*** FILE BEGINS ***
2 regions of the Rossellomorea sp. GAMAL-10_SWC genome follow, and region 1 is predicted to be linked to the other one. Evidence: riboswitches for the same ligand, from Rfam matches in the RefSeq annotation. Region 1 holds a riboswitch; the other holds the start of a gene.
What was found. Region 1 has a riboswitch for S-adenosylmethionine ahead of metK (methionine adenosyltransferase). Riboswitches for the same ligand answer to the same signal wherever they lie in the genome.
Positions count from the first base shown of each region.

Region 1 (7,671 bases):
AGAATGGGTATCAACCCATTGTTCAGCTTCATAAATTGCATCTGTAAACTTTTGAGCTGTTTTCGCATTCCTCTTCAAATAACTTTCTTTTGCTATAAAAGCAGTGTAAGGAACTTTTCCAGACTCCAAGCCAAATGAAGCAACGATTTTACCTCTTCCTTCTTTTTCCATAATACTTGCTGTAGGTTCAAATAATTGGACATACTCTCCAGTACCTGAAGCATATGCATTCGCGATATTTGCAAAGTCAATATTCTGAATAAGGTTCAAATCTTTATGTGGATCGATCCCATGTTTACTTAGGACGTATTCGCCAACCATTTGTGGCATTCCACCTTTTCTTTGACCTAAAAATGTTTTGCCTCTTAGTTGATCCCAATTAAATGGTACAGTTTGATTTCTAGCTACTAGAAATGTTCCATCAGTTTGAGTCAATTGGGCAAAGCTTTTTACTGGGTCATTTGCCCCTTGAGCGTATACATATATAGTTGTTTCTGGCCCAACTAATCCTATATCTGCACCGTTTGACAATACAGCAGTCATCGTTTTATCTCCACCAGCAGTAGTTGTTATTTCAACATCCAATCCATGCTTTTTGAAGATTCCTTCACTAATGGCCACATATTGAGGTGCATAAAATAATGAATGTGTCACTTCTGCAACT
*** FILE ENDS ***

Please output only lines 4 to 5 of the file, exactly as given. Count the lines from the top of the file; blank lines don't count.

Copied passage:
Region 1 (7,671 bases):
AGAATGGGTATCAACCCATTGTTCAGCTTCATAAATTGCATCTGTAAACTTTTGAGCTGTTTTCGCATTCCTCTTCAAATAACTTTCTTTTGCTATAAAAGCAGTGTAAGGAACTTTTCCAGACTCCAAGCCAAATGAAGCAACGATTTTACCTCTTCCTTCTTTTTCCATAATACTTGCTGTAGGTTCAAATAATTGGACATACTCTCCAGTACCTGAAGCATATGCATTCGCGATATTTGCAAAGTCAATATTCTGAATAAGGTTCAAATCTTTATGTGGATCGATCCCATGTTTACTTAGGACGTATTCGCCAACCATTTGTGGCATTCCACCTTTTCTTTGACCTAAAAATGTTTTGCCTCTTAGTTGATCCCAATTAAATGGTACAGTTTGATTTCTAGCTACTAGAAATGTTCCATCAGTTTGAGTCAATTGGGCAAAGCTTTTTACTGGGTCATTTGCCCCTTGAGCGTATACATATATAGTTGTTTCTGGCCCAACTAATCCTATATCTGCACCGTTTGACAATACAGCAGTCATCGTTTTATCTCCACCAGCAGTAGTTGTTATTTCAACATCCAATCCATGCTTTTTGAAGATTCCTTCACTAATGGCCACATATTGAGGTGCATAAAATAATGAATGTGTCACTTCTGCAACT